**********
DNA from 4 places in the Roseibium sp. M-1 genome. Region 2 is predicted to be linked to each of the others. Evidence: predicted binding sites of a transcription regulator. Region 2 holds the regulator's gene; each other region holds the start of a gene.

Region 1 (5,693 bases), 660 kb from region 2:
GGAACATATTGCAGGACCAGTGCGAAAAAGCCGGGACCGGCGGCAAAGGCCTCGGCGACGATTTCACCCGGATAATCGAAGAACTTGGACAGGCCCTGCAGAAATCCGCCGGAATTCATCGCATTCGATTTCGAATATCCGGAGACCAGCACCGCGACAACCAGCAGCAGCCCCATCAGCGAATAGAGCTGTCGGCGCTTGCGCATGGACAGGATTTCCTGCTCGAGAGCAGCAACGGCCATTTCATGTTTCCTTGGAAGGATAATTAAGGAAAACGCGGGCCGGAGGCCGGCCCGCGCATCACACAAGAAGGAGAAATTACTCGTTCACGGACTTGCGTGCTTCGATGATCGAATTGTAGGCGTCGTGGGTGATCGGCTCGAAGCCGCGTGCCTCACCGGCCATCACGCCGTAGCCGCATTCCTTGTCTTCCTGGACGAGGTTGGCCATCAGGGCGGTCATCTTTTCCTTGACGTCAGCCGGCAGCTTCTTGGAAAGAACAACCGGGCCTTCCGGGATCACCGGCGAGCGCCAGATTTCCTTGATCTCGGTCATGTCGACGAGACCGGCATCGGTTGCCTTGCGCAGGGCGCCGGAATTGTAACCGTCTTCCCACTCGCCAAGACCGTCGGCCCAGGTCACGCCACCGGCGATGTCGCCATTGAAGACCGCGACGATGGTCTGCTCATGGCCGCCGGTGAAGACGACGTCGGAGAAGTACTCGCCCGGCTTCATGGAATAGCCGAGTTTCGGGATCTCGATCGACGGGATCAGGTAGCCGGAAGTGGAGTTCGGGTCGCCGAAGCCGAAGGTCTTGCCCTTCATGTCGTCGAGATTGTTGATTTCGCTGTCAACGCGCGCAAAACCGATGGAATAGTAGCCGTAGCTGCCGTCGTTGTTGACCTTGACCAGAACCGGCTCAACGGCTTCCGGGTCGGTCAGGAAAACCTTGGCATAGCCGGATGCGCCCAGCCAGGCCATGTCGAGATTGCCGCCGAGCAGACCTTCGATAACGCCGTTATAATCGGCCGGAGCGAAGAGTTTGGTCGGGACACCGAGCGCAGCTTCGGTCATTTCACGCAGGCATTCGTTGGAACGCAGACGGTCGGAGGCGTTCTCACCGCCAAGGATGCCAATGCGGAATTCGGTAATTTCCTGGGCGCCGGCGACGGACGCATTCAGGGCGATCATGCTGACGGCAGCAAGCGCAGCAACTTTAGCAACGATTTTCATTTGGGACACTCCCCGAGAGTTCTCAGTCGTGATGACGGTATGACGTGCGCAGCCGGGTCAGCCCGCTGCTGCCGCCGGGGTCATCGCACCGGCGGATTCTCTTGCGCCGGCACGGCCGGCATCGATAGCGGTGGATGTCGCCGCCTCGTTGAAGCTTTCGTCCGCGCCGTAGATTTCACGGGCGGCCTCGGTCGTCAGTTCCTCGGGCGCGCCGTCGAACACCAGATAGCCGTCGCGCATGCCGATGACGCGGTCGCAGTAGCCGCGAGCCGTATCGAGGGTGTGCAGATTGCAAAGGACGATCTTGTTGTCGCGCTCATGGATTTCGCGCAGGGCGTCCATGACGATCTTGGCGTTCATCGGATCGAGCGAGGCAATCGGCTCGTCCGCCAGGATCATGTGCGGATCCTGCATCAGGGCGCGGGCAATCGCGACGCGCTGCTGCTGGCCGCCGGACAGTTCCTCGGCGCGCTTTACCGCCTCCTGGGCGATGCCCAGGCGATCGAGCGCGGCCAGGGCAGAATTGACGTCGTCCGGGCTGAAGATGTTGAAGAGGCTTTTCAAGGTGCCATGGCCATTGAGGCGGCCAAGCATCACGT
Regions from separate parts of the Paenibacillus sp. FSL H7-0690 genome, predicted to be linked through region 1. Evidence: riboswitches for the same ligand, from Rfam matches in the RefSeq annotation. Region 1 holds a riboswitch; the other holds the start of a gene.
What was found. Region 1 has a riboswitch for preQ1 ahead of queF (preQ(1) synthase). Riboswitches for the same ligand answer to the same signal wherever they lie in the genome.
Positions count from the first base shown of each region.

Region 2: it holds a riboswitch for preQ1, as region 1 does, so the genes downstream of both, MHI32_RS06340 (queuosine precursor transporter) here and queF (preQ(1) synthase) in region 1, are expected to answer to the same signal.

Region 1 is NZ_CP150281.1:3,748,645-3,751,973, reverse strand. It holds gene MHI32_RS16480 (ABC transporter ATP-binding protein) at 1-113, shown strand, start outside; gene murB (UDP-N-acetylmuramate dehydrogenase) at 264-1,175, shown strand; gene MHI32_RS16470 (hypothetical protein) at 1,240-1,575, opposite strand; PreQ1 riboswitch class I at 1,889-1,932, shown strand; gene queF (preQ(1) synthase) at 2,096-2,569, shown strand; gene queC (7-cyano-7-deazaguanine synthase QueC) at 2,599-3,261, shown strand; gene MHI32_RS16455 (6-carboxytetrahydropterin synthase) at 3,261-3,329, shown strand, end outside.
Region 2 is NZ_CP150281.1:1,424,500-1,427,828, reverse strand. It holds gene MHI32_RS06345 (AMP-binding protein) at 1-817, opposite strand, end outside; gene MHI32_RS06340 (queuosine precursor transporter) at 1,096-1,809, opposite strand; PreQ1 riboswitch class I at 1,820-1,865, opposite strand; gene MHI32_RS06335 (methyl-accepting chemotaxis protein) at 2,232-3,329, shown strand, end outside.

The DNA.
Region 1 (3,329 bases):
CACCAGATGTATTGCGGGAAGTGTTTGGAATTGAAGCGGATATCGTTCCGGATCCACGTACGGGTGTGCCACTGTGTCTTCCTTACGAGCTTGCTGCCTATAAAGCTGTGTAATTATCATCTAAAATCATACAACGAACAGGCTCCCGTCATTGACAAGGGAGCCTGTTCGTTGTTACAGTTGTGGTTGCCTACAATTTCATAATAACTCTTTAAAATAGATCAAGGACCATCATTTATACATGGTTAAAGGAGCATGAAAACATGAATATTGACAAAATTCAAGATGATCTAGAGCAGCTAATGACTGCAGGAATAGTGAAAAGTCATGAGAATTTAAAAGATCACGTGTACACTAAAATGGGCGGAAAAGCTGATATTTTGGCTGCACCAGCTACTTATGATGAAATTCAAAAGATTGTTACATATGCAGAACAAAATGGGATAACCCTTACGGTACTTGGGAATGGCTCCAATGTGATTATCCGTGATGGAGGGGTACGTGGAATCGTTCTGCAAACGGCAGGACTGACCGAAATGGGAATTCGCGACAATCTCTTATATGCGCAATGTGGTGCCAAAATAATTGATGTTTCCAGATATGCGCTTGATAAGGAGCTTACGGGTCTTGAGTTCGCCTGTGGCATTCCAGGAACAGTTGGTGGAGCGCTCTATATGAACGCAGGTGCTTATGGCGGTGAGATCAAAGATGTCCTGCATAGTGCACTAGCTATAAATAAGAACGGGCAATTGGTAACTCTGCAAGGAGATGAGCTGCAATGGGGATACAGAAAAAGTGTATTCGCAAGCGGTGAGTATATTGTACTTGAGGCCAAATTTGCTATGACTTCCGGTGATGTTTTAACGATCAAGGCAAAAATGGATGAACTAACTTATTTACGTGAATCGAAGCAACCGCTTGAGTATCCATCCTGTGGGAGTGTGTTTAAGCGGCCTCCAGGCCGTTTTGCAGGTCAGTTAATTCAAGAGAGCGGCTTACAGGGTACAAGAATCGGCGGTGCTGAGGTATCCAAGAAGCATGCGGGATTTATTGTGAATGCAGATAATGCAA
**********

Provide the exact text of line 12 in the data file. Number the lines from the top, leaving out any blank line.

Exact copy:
CACCAGATGTATTGCGGGAAGTGTTTGGAATTGAAGCGGATATCGTTCCGGATCCACGTACGGGTGTGCCACTGTGTCTTCCTTACGAGCTTGCTGCCTATAAAGCTGTGTAATTATCATCTAAAATCATACAACGAACAGGCTCCCGTCATTGACAAGGGAGCCTGTTCGTTGTTACAGTTGTGGTTGCCTACAATTTCATAATAACTCTTTAAAATAGATCAAGGACCATCATTTATACATGGTTAAAGGAGCATGAAAACATGAATATTGACAAAATTCAAGATGATCTAGAGCAGCTAATGACTGCAGGAATAGTGAAAAGTCATGAGAATTTAAAAGATCACGTGTACACTAAAATGGGCGGAAAAGCTGATATTTTGGCTGCACCAGCTACTTATGATGAAATTCAAAAGATTGTTACATATGCAGAACAAAATGGGATAACCCTTACGGTACTTGGGAATGGCTCCAATGTGATTATCCGTGATGGAGGGGTACGTGGAATCGTTCTGCAAACGGCAGGACTGACCGAAATGGGAATTCGCGACAATCTCTTATATGCGCAATGTGGTGCCAAAATAATTGATGTTTCCAGATATGCGCTTGATAAGGAGCTTACGGGTCTTGAGTTCGCCTGTGGCATTCCAGGAACAGTTGGTGGAGCGCTCTATATGAACGCAGGTGCTTATGGCGGTGAGATCAAAGATGTCCTGCATAGTGCACTAGCTATAAATAAGAACGGGCAATTGGTAACTCTGCAAGGAGATGAGCTGCAATGGGGATACAGAAAAAGTGTATTCGCAAGCGGTGAGTATATTGTACTTGAGGCCAAATTTGCTATGACTTCCGGTGATGTTTTAACGATCAAGGCAAAAATGGATGAACTAACTTATTTACGTGAATCGAAGCAACCGCTTGAGTATCCATCCTGTGGGAGTGTGTTTAAGCGGCCTCCAGGCCGTTTTGCAGGTCAGTTAATTCAAGAGAGCGGCTTACAGGGTACAAGAATCGGCGGTGCTGAGGTATCCAAGAAGCATGCGGGATTTATTGTGAATGCAGATAATGCAA